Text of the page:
Discovering new materials

Monday, April 27, 2015

A UT Arlington electrical engineer is discovering new materials and processes to provide better imaging, faster computing and more communications security, Phys.org, Congoo News and SG Online News reported. Weidong Zhou, the UTA electrical engineer who specializes in nanophotonics, has been awarded a $120,000 National Science Foundation grant to develop manmade nanostructured photonic materials to accomplish those stated goals and eventually help in the nano-manufacturing process.

Analytical chemistry award

Friday, April 24, 2015

The India Journal reported that Purnendu Dasgupta, Jenkins Garrett Professor of Chemistry at UT Arlington, has been awarded the 2015 American Chemical Society Division of Analytical Chemistry J. Calvin Giddings Award. Among other accomplishments, the national award recognizes a scientist who has enhanced the professional development of analytical chemistry students. 

StartUp Lounge

Friday, April 24, 2015

EIN News reported on the StartUp Lounge, a new innovation center located within The University of Texas at Arlington. The center aims to be a collaborative space that will bolster the development and entrepreneurial efforts of institutions within the North Texas region.

Concrete canoe competition

Friday, April 24, 2015

The Examiner.com noted several schools, including UT Arlington, have students competing this weekend in the American Society of Civil Engineers Texas-Mexico Regional Concrete Canoe Competition at Lamar University. Winning teams will advance to the 28th annual Concrete Canoe National Competition hosted in June by Clemson University.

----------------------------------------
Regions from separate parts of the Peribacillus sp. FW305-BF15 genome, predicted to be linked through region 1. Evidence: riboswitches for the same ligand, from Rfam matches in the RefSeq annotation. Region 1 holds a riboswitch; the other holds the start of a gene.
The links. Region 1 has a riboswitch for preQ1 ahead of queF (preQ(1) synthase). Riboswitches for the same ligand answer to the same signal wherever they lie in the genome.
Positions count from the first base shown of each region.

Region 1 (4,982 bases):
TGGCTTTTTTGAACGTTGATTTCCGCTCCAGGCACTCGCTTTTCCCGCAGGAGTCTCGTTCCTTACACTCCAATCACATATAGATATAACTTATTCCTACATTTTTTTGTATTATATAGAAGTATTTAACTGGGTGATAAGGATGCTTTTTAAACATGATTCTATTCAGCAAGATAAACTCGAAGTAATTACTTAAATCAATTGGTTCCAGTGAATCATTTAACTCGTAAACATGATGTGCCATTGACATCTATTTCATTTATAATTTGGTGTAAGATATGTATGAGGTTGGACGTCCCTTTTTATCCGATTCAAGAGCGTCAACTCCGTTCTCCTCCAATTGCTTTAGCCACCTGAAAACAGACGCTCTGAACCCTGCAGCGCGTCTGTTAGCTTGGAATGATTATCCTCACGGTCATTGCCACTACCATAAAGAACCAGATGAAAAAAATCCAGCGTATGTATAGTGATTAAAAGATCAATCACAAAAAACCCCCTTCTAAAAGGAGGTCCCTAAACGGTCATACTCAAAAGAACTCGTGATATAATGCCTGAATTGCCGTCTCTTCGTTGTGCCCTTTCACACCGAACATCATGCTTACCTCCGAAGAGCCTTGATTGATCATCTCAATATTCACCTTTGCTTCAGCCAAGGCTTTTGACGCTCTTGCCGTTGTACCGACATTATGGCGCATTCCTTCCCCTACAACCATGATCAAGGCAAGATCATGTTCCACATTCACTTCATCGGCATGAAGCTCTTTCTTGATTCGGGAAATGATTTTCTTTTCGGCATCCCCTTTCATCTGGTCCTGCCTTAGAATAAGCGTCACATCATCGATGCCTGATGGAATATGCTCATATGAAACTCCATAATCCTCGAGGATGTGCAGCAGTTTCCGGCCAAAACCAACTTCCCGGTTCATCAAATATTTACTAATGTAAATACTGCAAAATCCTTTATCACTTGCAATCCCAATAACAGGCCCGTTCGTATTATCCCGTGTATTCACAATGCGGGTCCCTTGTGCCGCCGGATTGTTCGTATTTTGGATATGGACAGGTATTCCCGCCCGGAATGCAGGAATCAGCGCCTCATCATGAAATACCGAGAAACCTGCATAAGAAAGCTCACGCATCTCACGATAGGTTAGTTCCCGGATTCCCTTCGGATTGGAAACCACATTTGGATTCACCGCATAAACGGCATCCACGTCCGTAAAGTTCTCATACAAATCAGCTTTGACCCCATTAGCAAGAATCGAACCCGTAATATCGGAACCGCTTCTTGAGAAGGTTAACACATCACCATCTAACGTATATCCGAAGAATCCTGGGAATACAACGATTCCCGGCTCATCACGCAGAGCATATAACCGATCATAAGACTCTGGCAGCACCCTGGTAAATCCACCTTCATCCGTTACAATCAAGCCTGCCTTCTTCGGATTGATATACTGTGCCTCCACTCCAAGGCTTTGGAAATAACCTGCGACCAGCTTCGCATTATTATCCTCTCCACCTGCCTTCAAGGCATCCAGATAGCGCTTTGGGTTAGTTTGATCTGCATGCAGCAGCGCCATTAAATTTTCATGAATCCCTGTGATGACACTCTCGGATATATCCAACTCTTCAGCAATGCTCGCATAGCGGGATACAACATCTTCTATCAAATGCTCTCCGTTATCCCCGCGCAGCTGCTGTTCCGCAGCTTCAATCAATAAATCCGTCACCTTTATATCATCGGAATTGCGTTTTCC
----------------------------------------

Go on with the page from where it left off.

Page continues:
Generating power efficiencies

Thursday, April 23, 2015

A UT Arlington-inspired business has created a new power generator that could bring electricity to so many areas of the world who live beyond the grid, Ship & Bunker reported. The Afthon process harnesses pressure gain combustion, also known as detonation, which the team has termed “Fire 2.0.” Afthon's patented technology will be able to replace conventional engines in cars, boats, ships, trains, airplanes, rockets and power plants, researchers said.

Laser detection

Thursday, April 23, 2015

Weidong Zhou, a University of Texas at Arlington electrical engineering professor, has won a $600,000 grant to build a small laser for detection systems that will more efficiently spot chemical and biological agents used for weapons, AZO Nano, BioSpace, Congoo News, Semiconductor Today and CompoundSemi.com reported. The grant is part of an overall, three-year $4.3 million Defense Advance Research Projects Agency grant to make ultraviolet laser detection more available in the field.

Lasers to the rescue

Wednesday, April 22, 2015